Audio: BBC: Comedy
Hosted by: Sarah Millican
Elephant In The Room is proof, if proof were needed, that there’s no concept so odd that it can’t be turned into a BBC comedy panel show.
Where The News Quiz has…fairly obviously…the news to hang its hook on, and Just A Minute has its 60-second format to define and confine its laughs, and I’m Sorry I Haven’t A Clue defines itself as the antidote to panel shows, recent innovations in the form have tended towards the social experiment with a tinge of desperation.
Statistics As Comedy
Dilemma, hosted by Sue Perkins, took moral conundra and challenged comedians to reveal the depths of their moral soul – which didn’t usually take long. Listomania, hosted by Susan Calman, focused on the phenomenon of list-making to get through life, and had rounds based on randomly collated lists of things.
Elephant In The Room has statistics as its key draw. As Millican says at one point “We’re doing maths on a panel show – if you can think of anything more Radio 4, I don’t wanna know what it is.”
More than even most radio comedy panel shows, the points in Elephant In The Room are dramatically irrelevant, which is odd, given that every round, two individual players are awarded some. The premise is that the Great British People are surveyed on questions as inane as “How many pets did you have growing up?” Each panellist gives their own answer, hopefully spinning it into comedy gold along the way, and then the GBP’s answer is revealed, and “points” – some random, unspecified number of potentially entirely theoretical points – are awarded to both the person closest to the public’s answer, and the person furthest away.
So you can “win” the game by either by either being an “Average Agatha” or a “Maverick Martha” – names change for these per round, and yes, absolutely, after a couple of episodes, you’re begging for the convention to stop.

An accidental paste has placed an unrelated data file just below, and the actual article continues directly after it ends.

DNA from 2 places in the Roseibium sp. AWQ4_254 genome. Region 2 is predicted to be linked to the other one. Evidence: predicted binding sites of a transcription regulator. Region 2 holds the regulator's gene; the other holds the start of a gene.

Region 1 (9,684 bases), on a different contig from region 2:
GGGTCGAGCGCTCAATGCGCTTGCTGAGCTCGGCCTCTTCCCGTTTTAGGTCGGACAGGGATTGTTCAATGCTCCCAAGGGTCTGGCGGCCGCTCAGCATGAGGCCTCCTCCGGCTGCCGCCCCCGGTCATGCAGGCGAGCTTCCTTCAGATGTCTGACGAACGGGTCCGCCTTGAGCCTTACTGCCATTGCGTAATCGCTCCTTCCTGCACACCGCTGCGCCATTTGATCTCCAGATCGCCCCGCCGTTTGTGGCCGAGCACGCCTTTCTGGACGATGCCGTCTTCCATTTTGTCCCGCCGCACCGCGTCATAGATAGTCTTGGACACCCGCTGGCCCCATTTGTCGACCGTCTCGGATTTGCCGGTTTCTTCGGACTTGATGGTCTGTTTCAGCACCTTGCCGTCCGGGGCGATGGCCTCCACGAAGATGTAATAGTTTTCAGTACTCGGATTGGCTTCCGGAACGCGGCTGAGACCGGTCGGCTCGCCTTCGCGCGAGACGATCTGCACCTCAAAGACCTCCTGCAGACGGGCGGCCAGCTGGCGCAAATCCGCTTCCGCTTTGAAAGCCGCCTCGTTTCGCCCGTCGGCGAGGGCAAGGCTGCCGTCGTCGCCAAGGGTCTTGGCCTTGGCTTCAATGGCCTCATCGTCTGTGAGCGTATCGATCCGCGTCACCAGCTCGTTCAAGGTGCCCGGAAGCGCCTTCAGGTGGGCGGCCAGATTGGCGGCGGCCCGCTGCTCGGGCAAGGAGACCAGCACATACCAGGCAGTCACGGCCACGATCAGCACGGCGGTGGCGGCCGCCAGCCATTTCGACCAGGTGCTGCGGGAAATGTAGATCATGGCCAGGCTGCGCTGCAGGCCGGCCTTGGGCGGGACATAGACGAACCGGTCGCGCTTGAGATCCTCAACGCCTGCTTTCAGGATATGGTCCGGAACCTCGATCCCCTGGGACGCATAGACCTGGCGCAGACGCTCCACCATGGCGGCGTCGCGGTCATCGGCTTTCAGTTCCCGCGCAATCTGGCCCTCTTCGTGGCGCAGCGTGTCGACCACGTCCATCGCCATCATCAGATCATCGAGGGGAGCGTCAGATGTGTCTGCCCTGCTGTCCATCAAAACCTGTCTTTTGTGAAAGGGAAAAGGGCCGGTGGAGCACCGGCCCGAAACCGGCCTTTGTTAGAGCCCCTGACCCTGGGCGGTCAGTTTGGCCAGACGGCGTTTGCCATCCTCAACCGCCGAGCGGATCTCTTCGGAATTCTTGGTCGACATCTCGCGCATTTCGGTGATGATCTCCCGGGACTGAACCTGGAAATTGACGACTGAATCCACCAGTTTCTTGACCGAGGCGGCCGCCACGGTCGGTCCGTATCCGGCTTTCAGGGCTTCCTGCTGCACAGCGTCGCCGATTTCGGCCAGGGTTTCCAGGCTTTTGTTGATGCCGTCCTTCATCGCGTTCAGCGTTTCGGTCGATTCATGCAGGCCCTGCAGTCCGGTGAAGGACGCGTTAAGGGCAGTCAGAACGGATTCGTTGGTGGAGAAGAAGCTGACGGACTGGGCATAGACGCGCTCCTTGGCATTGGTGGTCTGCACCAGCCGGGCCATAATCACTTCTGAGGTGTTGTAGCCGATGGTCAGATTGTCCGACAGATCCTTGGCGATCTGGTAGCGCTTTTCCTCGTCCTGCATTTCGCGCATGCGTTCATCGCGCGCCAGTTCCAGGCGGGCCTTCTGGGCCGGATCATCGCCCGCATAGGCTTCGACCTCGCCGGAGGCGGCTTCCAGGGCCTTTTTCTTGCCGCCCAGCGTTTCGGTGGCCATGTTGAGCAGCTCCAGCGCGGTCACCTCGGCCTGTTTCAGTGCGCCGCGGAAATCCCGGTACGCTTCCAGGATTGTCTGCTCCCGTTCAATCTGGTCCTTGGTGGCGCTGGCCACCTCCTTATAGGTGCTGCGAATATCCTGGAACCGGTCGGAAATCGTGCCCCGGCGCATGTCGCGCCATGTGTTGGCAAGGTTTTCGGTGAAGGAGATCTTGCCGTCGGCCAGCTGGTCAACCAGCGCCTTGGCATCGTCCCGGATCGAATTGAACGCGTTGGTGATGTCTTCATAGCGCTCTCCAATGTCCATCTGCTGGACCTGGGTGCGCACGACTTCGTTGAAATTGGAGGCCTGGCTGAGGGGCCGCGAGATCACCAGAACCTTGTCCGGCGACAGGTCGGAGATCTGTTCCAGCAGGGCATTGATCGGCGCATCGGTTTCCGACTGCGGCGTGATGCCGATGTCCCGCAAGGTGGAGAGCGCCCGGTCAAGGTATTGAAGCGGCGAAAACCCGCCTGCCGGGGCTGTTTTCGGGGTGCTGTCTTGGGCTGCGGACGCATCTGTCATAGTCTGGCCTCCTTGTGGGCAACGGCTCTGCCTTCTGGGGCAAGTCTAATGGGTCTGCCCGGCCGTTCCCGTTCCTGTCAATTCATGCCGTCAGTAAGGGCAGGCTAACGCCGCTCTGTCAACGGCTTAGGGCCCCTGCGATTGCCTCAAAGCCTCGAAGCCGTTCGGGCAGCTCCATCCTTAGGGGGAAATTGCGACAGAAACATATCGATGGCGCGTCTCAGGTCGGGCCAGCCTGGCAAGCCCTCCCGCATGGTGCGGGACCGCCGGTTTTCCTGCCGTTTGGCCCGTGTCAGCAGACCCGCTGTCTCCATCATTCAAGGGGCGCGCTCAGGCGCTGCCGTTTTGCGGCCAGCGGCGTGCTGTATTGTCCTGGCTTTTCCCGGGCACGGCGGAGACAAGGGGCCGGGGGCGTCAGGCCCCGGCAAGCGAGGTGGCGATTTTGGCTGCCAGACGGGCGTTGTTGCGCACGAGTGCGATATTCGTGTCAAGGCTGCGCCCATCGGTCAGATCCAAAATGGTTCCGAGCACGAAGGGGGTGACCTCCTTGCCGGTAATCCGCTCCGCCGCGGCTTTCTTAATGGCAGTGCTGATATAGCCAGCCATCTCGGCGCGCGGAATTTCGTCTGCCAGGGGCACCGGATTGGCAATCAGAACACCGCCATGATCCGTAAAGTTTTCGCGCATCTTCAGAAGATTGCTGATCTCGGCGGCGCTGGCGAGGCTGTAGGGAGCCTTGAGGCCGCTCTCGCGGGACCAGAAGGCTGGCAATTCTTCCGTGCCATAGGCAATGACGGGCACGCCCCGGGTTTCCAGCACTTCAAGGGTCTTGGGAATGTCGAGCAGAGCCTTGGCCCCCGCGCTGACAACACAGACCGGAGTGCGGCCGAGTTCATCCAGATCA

As a formula, it undoubtedly looked good on paper. And Sarah Millican equally undoubtedly seemed like a good bet to host the show – she’s a phenomenal stand-up, works well in sit-coms, and as a writer and reader of books, she has a warm and conversational style.
Something about the panel show format doesn’t seem to “click” with Millican, though. While she rarely needs to keep order – it’s a Radio 4 comedy panel show, after all – there’s a sense throughout that Millican understands the strain involved in translating an oddish formula into comedy gold, and would altogether prefer something looser and less structured. Sarah Millican as a chat show host would be sublime, and Elephant In The Room would probably still work at least as well without the business of rounds and surveys. Millican asking her guests bizarre questions, not in a quest to find the most “Normal Norma” but just out of interest, would make for a much more entertaining half-hour show.
The point of which is that Elephant In The Room struggles to combine its premise, its host, and the idea of comedy. The premise is like overworked dough – if it hadn’t been handled so much, it might have risen to its full potential, but the need for rounds, and the conventions of panel shows that mean Millican has to almost constantly update the audience on who won which round, and then pause for polite applause, make it heavier and claggier than it ever should be.
Hemmed In By The Format
That said, with Series 1 and 2 you get 13 episodes of Sarah Millican and comedians of various vintages delivering snippets of material – some of which, true comedy nerds will have heard elsewhere (like Angela Barnes’ board game Fascism – “Any slight deviation from the rules and I will read to you angrily from the box!”), and some of which feels genuinely made up on the spot.
As such, the quality of responses is variable, and there’s little that will stick with you for hours after you’re finished – or indeed, demand a second listen. But that too feels like an issue with the format itself, rather than either Millican’s hosting or the ingenious comedy stylings of her panellists.
As a way to add to the experimental formats of BBC radio comedy panel shows, Elephant In The Room makes more sense on paper than it ever necessarily achieves when you flesh it out in a studio and try to make it work. That overthought, overworked element, hemmed in by the necessity to deliver the laughs in rounds, rather than anything more free-flowing, makes it at best a series of funny moments, rather than the free-flowing laugh riot you get a sense it could have become.
Hint for BBC comedy panel show planners – give Sarah Millican a Graham Norton-style couch and free her from the “And at the end of that round…” formality of the panel show conventions that puncture the laughs here, and you’ll be onto a goldmine.
As it stands, Elephant In The Room never really escapes from the conventional – and it’s the worse off for it.